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Washington State, Arizona State hope to change season trajectory as second half of Pac-12 play begins

UPDATED: Sat., Feb. 3, 2018, 7:41 p.m.

Arizona State guard Tra Holder dribbles the ball against Washington in the first half of an NCAA college basketball game, Thursday, Feb. 1, 2018, in Seattle. (Ted S. Warren / AP)
Arizona State guard Tra Holder dribbles the ball against Washington in the first half of an NCAA college basketball game, Thursday, Feb. 1, 2018, in Seattle. (Ted S. Warren / AP)

PULLMAN – Scorching starts followed by prolonged skids. The 2017-18 basketball season to some extent has followed the same pattern for Washington State and Arizona State.

Both assembled some of the best starts in college basketball. Both have met a harsher reality in Pac-12 play and head into the second half of the conference season hoping to recapture the form that made them a few of the game’s surprise stories in November.

The Cougars reeled off six wins and flew home with a trophy after beating Saint Joseph’s, now-No. 13 Saint Mary’s and San Diego State at the Wooden Legacy tournament in Fullerton, California. WSU collected Top 25 votes the next week, but UC Davis knocked the Cougars off their pedestal with a 14-point win in Pullman and Ernie Kent’s program has managed just three wins since – one of those coming in the Pac-12.

ASU’s run lasted about a month longer and the Sun Devils’ national profile grew with it. ASU skated through nonconference play, taking a 12-0 record and the nation’s No. 3 ranking into the Pac-12 opener against rival Arizona. The Sun Devils suffered a six-point loss in Tucson, followed by a gut-wrenching overtime defeat to Colorado. A win-loss-win-loss trend has persisted since.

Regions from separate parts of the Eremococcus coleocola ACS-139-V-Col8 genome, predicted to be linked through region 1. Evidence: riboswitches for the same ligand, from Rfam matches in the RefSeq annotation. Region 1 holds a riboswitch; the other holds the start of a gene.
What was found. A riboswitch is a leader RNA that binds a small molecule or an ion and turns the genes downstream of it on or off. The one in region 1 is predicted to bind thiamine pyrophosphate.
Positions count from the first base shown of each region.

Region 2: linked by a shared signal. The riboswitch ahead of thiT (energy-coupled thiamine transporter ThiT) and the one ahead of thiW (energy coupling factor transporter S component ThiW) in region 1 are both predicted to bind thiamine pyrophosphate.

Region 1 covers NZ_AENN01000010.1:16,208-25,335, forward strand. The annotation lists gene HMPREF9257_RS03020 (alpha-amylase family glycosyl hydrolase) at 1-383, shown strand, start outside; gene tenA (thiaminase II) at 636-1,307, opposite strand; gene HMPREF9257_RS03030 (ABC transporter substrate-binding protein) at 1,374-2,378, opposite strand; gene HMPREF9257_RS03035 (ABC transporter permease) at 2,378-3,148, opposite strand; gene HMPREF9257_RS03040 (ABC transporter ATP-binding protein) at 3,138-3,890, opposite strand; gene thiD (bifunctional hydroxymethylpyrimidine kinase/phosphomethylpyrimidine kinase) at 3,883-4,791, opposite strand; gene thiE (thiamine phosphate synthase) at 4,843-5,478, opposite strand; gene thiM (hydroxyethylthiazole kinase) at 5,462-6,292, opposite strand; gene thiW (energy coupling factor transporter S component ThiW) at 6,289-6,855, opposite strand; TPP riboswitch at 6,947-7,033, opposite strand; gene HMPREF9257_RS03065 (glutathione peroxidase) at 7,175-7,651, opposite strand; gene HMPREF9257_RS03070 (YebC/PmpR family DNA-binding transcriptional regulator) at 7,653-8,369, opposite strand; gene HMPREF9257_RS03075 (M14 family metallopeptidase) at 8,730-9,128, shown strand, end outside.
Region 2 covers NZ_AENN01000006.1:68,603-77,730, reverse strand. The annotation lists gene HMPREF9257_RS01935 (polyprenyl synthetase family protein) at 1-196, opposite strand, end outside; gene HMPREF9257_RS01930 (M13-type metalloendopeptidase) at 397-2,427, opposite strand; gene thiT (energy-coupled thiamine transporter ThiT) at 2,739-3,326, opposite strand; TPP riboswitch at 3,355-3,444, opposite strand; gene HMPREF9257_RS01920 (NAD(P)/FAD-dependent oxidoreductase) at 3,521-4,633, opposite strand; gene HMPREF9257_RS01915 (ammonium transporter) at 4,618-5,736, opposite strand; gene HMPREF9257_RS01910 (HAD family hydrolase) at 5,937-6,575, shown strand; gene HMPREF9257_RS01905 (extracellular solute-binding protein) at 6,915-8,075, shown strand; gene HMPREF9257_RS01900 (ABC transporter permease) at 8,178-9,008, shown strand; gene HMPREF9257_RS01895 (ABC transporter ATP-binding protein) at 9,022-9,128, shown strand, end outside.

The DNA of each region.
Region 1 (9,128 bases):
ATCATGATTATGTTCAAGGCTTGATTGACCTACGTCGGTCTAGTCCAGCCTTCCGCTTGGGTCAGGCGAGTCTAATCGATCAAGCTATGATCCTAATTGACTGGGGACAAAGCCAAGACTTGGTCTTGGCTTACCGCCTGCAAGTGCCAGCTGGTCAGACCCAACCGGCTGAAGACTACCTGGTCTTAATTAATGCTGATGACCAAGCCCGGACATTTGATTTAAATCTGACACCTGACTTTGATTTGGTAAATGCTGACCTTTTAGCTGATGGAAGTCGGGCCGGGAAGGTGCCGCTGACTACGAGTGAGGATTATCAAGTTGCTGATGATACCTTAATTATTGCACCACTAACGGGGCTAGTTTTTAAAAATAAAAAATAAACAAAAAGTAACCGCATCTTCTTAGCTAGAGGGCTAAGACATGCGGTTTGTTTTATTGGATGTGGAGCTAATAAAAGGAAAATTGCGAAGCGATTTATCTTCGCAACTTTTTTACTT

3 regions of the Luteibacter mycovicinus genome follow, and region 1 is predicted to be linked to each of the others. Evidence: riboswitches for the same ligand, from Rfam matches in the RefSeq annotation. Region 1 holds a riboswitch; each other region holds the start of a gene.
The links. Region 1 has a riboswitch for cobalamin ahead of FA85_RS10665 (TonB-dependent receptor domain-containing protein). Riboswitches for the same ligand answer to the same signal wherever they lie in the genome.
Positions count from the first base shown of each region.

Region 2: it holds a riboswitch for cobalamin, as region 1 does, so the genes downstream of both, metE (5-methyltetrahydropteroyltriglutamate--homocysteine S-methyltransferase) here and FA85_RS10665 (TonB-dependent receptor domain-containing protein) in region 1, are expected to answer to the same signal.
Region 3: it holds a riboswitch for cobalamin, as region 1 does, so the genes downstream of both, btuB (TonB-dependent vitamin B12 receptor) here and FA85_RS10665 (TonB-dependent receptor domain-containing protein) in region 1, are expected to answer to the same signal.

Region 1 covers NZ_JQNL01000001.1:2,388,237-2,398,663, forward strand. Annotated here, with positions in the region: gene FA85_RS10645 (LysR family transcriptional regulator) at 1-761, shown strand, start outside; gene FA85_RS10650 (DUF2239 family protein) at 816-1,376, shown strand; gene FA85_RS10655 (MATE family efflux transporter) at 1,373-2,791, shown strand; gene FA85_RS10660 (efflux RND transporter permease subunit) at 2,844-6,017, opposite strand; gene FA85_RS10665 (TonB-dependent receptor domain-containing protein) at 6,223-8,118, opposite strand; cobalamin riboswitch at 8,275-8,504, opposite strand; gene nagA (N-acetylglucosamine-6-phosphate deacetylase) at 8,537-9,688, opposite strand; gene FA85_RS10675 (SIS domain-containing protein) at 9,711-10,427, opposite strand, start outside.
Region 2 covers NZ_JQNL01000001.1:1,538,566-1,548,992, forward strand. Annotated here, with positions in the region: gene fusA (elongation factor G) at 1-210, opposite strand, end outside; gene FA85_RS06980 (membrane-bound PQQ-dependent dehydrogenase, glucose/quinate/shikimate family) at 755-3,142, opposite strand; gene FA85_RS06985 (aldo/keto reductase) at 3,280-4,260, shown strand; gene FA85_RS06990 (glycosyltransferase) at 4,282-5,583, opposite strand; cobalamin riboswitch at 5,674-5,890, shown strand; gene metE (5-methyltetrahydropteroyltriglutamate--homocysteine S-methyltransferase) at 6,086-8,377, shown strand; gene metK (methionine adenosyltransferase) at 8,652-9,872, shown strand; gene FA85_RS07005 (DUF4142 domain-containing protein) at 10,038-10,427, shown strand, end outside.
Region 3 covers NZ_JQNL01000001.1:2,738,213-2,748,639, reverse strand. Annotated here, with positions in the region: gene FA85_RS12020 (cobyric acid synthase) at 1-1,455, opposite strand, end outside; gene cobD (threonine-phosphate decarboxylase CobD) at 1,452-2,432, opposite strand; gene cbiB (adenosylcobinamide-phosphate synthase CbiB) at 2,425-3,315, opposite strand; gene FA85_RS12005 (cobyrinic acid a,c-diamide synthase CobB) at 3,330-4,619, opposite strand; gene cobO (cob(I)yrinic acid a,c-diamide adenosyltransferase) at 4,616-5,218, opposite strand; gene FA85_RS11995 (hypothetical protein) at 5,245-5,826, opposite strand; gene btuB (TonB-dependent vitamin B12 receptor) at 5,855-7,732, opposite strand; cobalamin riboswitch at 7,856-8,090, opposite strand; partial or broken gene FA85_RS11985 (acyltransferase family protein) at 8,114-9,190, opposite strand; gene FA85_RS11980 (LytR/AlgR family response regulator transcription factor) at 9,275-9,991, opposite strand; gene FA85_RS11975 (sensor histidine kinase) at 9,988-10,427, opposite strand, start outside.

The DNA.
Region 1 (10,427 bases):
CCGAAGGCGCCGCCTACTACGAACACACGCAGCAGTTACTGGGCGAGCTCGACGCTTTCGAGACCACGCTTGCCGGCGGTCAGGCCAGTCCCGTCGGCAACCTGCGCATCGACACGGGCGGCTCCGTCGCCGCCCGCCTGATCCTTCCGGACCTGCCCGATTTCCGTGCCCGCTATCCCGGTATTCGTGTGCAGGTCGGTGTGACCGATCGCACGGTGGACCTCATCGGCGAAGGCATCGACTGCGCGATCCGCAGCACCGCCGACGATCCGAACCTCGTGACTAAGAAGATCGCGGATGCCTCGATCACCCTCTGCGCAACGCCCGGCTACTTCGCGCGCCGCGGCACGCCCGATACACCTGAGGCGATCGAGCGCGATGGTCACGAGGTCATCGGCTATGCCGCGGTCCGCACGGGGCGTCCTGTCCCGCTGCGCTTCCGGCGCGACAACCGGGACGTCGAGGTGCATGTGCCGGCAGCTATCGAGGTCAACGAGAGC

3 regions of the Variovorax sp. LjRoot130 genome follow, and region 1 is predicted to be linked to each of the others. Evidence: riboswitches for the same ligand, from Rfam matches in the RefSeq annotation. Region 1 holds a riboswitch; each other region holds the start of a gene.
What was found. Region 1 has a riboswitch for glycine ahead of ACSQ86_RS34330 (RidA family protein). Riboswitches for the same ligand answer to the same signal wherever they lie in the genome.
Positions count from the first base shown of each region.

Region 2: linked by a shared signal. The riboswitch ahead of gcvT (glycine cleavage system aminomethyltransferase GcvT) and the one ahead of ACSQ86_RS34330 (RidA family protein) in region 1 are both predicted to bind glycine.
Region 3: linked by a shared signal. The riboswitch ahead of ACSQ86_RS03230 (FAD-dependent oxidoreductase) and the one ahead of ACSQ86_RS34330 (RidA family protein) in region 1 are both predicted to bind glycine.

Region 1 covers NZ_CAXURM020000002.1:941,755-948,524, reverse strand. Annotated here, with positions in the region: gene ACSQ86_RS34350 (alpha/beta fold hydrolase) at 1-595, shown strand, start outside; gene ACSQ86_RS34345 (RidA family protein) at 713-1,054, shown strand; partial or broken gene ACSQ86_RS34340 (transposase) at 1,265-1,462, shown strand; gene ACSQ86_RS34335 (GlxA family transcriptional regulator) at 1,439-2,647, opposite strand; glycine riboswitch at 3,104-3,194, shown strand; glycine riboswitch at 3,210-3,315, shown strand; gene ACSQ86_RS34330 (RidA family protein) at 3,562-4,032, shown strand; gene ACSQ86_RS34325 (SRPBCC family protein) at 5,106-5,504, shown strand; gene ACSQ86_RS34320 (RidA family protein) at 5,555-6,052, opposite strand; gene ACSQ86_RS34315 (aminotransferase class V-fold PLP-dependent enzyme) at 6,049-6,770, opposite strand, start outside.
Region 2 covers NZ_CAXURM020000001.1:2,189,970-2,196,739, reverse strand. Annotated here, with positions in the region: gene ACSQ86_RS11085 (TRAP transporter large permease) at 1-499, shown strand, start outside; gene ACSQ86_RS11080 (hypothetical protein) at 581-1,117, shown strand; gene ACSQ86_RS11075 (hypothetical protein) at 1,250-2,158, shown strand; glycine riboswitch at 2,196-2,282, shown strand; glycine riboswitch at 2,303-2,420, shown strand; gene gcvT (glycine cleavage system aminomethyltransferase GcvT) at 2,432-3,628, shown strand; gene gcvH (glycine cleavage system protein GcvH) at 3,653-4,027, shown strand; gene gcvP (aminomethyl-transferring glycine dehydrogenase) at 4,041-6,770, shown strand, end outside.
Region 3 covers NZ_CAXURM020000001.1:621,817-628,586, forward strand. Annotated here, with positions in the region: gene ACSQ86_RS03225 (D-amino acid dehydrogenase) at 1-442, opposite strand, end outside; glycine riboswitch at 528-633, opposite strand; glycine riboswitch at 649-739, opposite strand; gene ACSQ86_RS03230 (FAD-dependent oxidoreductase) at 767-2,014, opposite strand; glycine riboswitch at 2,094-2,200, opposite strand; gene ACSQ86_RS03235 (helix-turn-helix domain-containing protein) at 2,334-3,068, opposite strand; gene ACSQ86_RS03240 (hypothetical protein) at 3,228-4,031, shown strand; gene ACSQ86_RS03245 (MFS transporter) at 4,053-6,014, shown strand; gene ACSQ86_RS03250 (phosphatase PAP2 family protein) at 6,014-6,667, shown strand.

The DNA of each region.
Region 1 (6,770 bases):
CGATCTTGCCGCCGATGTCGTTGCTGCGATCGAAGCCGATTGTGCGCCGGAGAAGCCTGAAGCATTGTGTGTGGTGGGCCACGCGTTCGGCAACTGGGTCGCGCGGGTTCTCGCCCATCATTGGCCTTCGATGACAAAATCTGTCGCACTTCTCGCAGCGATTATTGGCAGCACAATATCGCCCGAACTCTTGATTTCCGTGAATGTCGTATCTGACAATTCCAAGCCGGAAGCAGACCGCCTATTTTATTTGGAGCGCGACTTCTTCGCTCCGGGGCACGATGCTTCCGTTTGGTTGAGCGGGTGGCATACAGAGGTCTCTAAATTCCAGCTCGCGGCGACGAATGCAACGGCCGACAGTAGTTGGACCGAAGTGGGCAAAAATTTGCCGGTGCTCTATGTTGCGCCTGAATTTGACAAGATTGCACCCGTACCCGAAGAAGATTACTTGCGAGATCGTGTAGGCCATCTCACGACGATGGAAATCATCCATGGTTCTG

If that pattern continues Sunday, the 25th-ranked Sun Devils (16-6, 4-6), who lost Thursday at Washington, would be in a good position to knock off the Cougars (9-12, 1-8) in a 1 p.m. game in Pullman (ESPNU).

In Joe Lunardi’s latest Bracketology projections, ASU is a projected No. 8 seed in the NCAA Tournament, although that came prior to a loss to the Huskies. At this stage, the Sun Devils are still in good position to qualify for their first tournament since 2014, although a loss to the Cougars, who carry an RPI of 163, could be a major blow.

For half of the nonconference slate, the Cougars also looked like a team that could make a run at NCAA qualification for the first time since 2008. Now the expectations have shifted and merely finishing better than .500 would be considered a superb season for a young WSU team.

The Cougars still lead the Pac-12 in 3-point field goals (241) but might be considered one-dimensional on offense because they also rank last in baskets inside the arc (308) and free throws made (222). WSU is the only team with fewer than 300 free throws.

In a 100-72 loss to Arizona, Robert Franks improved his season scoring average to 18 points per game (sixth in Pac-12) with 25 points. Franks was 5 of 7 from 3-point range, meaning the junior has hit 15 3-pointers in his last two games at Beasley Coliseum.

Offensive production was hard to come by for ASU against UW’s 2-3 zone, but despite a 64-point showing in Seattle, the Sun Devils still rank 14th in college basketball at nearly 85 ppg.

Guard Tra Holder accounts for 18 ppg (tied for fourth in Pac-12). Another member of Hurley’s backcourt, Shannon Evans II, scores 16.5 ppg (10th).

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